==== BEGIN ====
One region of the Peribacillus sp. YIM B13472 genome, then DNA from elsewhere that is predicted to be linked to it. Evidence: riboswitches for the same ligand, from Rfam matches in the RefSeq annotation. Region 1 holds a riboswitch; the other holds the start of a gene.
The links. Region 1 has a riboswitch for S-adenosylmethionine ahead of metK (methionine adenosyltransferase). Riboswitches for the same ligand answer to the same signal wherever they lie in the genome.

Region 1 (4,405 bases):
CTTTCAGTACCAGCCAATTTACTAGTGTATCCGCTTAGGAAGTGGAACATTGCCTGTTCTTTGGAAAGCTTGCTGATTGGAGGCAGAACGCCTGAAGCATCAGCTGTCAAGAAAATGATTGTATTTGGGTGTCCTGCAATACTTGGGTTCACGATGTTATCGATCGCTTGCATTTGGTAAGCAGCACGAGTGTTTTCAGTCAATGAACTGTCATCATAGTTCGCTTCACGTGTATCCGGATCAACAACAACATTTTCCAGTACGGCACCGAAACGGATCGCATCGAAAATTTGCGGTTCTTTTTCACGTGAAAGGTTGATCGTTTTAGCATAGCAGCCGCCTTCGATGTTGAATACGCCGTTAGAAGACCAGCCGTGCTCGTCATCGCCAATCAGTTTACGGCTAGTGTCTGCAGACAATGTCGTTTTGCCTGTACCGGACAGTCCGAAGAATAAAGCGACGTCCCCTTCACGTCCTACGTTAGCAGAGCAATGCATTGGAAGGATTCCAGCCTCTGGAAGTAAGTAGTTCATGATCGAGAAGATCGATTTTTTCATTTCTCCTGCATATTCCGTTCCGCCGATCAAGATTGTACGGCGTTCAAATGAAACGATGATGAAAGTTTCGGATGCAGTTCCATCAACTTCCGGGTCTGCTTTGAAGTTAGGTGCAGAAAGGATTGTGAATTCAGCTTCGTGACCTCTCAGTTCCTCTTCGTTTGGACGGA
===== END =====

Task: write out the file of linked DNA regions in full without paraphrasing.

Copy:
One region of the Peribacillus sp. YIM B13472 genome, then DNA from elsewhere that is predicted to be linked to it. Evidence: riboswitches for the same ligand, from Rfam matches in the RefSeq annotation. Region 1 holds a riboswitch; the other holds the start of a gene.
The links. Region 1 has a riboswitch for S-adenosylmethionine ahead of metK (methionine adenosyltransferase). Riboswitches for the same ligand answer to the same signal wherever they lie in the genome.

Region 1 (4,405 bases):
CTTTCAGTACCAGCCAATTTACTAGTGTATCCGCTTAGGAAGTGGAACATTGCCTGTTCTTTGGAAAGCTTGCTGATTGGAGGCAGAACGCCTGAAGCATCAGCTGTCAAGAAAATGATTGTATTTGGGTGTCCTGCAATACTTGGGTTCACGATGTTATCGATCGCTTGCATTTGGTAAGCAGCACGAGTGTTTTCAGTCAATGAACTGTCATCATAGTTCGCTTCACGTGTATCCGGATCAACAACAACATTTTCCAGTACGGCACCGAAACGGATCGCATCGAAAATTTGCGGTTCTTTTTCACGTGAAAGGTTGATCGTTTTAGCATAGCAGCCGCCTTCGATGTTGAATACGCCGTTAGAAGACCAGCCGTGCTCGTCATCGCCAATCAGTTTACGGCTAGTGTCTGCAGACAATGTCGTTTTGCCTGTACCGGACAGTCCGAAGAATAAAGCGACGTCCCCTTCACGTCCTACGTTAGCAGAGCAATGCATTGGAAGGATTCCAGCCTCTGGAAGTAAGTAGTTCATGATCGAGAAGATCGATTTTTTCATTTCTCCTGCATATTCCGTTCCGCCGATCAAGATTGTACGGCGTTCAAATGAAACGATGATGAAAGTTTCGGATGCAGTTCCATCAACTTCCGGGTCTGCTTTGAAGTTAGGTGCAGAAAGGATTGTGAATTCAGCTTCGTGACCTCTCAGTTCCTCTTCGTTTGGACGGA